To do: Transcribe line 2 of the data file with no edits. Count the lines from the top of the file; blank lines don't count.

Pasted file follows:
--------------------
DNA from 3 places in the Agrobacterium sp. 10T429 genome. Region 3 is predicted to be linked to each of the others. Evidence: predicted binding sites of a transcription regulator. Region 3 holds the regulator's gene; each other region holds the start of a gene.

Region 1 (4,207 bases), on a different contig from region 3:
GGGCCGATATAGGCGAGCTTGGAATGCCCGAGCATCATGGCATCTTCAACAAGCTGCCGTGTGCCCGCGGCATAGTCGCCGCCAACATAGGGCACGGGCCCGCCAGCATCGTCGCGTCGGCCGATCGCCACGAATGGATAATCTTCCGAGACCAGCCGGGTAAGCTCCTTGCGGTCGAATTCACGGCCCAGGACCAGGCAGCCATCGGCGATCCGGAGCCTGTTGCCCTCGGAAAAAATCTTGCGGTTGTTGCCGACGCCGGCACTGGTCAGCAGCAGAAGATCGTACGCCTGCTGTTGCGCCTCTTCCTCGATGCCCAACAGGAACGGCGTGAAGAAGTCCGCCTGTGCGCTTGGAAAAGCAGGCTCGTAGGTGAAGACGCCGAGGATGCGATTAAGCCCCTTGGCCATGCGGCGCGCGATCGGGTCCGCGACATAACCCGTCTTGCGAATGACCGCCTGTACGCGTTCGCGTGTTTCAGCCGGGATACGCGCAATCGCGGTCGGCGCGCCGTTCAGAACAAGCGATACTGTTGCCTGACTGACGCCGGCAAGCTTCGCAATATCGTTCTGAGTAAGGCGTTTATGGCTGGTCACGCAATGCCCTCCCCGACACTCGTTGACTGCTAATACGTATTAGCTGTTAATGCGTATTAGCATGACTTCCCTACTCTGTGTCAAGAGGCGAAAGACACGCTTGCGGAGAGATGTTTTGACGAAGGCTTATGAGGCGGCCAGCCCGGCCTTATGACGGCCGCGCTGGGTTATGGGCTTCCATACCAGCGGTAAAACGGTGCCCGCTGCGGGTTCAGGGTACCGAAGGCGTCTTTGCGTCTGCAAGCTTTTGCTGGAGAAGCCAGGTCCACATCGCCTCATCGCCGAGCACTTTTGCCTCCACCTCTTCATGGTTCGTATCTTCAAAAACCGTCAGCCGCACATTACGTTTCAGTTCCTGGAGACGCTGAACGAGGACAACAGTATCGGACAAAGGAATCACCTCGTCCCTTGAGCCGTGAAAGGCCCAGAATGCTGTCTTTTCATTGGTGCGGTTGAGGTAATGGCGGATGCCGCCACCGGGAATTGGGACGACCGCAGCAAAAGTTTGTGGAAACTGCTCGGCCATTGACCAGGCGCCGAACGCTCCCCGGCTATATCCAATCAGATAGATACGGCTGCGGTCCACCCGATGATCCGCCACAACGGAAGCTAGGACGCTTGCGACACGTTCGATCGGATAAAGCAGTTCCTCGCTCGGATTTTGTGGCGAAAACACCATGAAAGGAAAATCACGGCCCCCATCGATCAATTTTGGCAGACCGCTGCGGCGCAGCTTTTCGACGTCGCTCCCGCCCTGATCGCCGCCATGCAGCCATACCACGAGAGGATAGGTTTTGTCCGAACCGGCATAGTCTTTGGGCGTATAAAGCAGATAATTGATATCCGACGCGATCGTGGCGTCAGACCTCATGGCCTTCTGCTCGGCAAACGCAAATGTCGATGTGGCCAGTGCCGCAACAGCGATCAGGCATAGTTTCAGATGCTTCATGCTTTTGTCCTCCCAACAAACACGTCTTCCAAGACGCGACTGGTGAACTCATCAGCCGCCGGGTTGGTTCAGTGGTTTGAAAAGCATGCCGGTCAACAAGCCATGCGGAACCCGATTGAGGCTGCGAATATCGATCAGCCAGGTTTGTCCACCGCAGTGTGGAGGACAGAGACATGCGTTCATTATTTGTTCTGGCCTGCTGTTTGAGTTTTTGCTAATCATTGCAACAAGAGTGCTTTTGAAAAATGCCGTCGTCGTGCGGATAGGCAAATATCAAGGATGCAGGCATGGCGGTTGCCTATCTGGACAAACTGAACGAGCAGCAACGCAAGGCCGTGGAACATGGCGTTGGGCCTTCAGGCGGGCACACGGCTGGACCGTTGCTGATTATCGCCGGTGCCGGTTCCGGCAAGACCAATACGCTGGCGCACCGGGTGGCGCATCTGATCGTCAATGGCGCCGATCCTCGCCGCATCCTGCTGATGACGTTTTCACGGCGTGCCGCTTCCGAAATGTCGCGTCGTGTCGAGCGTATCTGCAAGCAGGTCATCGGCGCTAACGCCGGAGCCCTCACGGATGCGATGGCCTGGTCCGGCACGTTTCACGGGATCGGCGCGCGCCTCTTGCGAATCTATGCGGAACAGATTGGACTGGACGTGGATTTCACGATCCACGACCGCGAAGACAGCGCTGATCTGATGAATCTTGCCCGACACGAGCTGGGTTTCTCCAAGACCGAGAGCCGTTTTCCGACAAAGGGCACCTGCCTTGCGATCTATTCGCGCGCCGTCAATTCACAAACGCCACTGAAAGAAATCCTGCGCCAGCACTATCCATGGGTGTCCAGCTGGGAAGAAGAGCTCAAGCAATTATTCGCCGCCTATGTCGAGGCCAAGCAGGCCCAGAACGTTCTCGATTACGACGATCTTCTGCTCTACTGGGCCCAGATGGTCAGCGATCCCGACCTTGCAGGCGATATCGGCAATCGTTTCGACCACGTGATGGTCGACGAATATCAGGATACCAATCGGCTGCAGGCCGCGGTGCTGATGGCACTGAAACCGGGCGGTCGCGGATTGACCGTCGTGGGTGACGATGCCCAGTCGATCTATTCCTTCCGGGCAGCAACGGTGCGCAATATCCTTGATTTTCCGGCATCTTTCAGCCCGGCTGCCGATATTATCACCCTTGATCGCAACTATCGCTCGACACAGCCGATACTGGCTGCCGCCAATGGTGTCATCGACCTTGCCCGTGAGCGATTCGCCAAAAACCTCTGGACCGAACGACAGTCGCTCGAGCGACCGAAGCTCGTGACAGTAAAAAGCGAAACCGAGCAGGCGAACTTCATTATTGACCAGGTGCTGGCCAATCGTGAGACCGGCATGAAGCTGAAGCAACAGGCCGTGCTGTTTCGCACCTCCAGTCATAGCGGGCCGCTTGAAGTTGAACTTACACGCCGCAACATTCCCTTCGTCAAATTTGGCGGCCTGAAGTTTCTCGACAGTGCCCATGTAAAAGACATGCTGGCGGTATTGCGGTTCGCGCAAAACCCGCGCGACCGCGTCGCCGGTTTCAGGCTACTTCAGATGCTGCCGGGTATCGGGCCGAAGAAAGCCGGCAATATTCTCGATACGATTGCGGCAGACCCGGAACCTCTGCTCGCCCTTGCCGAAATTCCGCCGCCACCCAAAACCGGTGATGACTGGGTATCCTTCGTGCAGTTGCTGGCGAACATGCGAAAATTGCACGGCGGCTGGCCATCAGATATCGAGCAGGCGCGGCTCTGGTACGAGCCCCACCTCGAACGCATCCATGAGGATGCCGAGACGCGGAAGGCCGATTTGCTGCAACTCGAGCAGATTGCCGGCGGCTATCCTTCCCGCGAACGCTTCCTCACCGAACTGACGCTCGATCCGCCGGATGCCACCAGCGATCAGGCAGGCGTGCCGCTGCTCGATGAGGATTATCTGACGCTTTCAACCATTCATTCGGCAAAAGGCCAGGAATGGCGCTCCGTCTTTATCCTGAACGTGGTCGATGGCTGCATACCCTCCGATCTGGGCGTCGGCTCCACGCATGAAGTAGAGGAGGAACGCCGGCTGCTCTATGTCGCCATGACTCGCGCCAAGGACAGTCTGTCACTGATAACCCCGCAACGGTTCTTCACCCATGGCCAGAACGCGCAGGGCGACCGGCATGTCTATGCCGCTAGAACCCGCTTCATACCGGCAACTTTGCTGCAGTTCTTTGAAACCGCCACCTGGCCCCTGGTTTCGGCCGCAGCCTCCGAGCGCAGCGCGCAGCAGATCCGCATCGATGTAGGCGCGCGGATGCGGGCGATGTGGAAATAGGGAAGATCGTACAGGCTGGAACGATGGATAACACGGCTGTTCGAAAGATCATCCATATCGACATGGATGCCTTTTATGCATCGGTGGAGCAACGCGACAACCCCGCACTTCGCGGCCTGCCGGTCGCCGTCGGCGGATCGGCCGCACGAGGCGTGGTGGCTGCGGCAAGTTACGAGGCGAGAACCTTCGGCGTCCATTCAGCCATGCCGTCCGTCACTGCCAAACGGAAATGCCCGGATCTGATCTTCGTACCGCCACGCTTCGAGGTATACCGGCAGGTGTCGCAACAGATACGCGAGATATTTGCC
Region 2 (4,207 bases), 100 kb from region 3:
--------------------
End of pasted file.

Region 1 (4,207 bases), on a different contig from region 3: